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The cultural heritage challenges a sustainable future

Several heritage organisations reacted to the fact that protected sites don’t play an important role in the EU Green Deal’s strategy against climate change, even though historic buildings represent a significant share of the stock in Europe.

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Buildings and the construction sector are responsible for over one-third of global final energy consumption and nearly 40% of total direct and indirect CO2 emissions. This percentage alone is enough to account the sector on the priority list of the European Union, which aims at being the first climate-neutral continent by 2050. The European Green Deal, a growth strategy launched by the EU Commission at the end of 2019, considers the renovation of both public and private buildings as an essential measure in this context. Nevertheless, a crucial point is missing in this plan: the words “heritage”, “art”, “culture” and “landscape” do not appear in this document. The issue was raised by the recently published European Cultural Heritage Green Paper. The authors are Europa Nostra, an NGO committed to Europe’s natural and cultural heritage, and International Council on Monuments and Sites (ICOMOS). The document was supported by the European Investment Bank Institute and the Creative Europe programme of the European Union. These institutions invited policymakers, heritage administrators and organisations, climate scientists, and environmental professionals, to join forces in putting the cultural heritage “at the heart of the European Green Deal”. One of the experts of the Green Paper’s advisory group is Antonia Gravagnuolo, a researcher at the National Research Council in Napoli, Italy, and coordinator of the EU projects CLIC and Be.CULTOUR. She stresses the fact that the historic buildings and sites represent a significant share of all existing buildings in Europe. Under the Green Deal, the European Union launched a Renovation Wave Strategy that will address 35 million buildings by 2030 and create up to 160,000 additional green jobs in the construction sector. In this context, according to Gravagnuolo, it will paramount to applying the circular economy principles as stated in the Green Paper: “Heritage conservation is the antithesis to the consumer society ethos of single-use disposability. It fights for the repair, use and reuse of existing buildings, landscapes, knowledge, and resources.” This will reduce the ecological footprint and the environmental costs of demolition and construction. “The renovation of the historic buildings can be feasible in terms of costs and energy savings, if we approach it in a longer-term life-cycle perspective. The investments required for the upgrade and retrofit of the historic buildings absolutely need public and private sector cooperation, and the engagement of the present and future generations. The mindset of the current self-centric organisation of society should switch to a ‘we-centric perspective’, in which the synergy between people and nature is central,” considers Gravagnuolo. An ambitious attempt to supply a historic town with green energy is rolling out in Évora, a medium-sized city in Alentejo, Portugal, which was included on the World Heritage sites since 1986. Historic buildings are bound by UNESCO to preserve their original look and maintain the same materials of the facades and roofs. Their transformation into energy efficient edifices is one of the most challenging tasks of the EU project POCYTIF, which is committed to involve cities with heritage sites in Europe’s renewable energy transition. “We are not allowed to install the standard photovoltaic panels available on the market. All buildings, historic or residential, have the same restrictions,” explains Nuno Bilo, mechanical engineer at the Évora City Council. Read the full article on:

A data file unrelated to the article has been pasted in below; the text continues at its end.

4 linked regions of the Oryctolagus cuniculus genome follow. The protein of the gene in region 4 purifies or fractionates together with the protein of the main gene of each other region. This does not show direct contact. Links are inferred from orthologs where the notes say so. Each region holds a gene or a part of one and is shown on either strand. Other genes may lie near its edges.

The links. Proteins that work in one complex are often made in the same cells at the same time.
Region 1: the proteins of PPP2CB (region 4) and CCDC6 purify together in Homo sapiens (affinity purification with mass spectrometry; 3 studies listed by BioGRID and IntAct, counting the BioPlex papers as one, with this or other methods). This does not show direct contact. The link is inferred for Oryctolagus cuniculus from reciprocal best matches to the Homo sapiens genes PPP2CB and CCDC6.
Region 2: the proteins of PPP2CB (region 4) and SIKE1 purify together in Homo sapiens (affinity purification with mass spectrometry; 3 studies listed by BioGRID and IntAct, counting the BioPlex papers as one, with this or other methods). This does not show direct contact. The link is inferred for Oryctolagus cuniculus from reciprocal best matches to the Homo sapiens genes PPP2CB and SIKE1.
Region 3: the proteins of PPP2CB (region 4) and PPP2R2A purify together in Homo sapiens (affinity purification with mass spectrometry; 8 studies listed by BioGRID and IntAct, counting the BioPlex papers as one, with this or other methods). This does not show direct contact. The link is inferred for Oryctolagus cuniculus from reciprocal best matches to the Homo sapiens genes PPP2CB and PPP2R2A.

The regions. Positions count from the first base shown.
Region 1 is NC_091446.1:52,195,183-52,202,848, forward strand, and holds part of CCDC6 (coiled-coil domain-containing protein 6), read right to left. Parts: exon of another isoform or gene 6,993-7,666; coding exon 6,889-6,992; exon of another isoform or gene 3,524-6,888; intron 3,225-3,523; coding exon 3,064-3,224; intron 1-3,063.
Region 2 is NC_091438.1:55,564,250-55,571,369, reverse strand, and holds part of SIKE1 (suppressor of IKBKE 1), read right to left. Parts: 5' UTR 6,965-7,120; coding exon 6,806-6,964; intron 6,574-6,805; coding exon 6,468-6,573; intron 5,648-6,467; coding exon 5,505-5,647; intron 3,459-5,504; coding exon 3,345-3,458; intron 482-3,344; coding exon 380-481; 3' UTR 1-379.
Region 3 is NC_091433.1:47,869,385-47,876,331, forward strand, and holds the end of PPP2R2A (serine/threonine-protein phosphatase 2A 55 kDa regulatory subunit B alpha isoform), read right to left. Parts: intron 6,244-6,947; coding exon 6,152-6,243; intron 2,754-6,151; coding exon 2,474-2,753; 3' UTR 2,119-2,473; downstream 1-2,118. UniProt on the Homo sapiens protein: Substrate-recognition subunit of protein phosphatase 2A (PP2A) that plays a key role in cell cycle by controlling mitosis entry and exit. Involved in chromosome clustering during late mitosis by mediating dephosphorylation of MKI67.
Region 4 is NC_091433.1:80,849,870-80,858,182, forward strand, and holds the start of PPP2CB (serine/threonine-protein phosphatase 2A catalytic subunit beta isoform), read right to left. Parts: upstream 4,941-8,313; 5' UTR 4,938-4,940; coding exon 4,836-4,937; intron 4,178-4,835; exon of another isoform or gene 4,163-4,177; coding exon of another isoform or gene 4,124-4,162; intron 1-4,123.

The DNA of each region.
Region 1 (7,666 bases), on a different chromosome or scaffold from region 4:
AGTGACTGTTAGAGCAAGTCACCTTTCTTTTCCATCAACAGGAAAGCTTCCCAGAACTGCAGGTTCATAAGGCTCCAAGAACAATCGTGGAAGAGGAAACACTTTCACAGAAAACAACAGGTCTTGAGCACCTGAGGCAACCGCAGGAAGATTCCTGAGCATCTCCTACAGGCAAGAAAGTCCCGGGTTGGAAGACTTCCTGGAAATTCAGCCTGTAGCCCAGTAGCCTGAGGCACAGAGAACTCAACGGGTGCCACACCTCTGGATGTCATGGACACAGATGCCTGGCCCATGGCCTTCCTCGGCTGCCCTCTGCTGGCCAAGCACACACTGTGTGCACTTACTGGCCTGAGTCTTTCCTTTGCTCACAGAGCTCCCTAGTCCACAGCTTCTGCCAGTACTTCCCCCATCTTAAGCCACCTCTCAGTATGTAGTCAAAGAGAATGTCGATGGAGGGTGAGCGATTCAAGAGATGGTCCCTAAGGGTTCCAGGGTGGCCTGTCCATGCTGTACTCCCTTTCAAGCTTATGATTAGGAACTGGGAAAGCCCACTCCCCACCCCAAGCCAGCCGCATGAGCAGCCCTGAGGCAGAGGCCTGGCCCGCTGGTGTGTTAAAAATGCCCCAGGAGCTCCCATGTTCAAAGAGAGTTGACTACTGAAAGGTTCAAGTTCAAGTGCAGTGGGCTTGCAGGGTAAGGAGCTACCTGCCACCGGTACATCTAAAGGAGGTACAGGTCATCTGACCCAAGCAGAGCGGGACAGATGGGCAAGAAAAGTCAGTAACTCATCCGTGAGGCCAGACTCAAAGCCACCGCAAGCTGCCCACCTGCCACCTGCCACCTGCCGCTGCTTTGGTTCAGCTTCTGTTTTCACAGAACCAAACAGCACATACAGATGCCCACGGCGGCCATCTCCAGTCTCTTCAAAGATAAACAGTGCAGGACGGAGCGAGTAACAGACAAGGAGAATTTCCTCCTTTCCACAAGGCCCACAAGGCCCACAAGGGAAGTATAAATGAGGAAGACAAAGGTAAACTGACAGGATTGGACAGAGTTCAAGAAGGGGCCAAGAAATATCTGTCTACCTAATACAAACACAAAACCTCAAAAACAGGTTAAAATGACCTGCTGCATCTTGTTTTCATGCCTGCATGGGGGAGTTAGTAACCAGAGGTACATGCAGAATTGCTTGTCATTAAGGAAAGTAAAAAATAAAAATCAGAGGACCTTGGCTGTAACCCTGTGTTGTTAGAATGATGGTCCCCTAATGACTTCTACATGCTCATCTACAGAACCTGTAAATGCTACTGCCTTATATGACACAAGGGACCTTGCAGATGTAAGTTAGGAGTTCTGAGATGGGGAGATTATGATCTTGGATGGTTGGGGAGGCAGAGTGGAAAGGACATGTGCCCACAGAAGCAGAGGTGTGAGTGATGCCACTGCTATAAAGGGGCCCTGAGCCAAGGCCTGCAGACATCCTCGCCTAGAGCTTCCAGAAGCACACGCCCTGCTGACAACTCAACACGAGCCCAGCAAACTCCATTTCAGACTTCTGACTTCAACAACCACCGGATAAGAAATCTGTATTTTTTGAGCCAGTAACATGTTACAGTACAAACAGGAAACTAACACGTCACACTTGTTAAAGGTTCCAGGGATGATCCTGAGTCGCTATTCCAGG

cultural heritage, sustainable, EU Green Deal, building, historic center, photovoltaic panel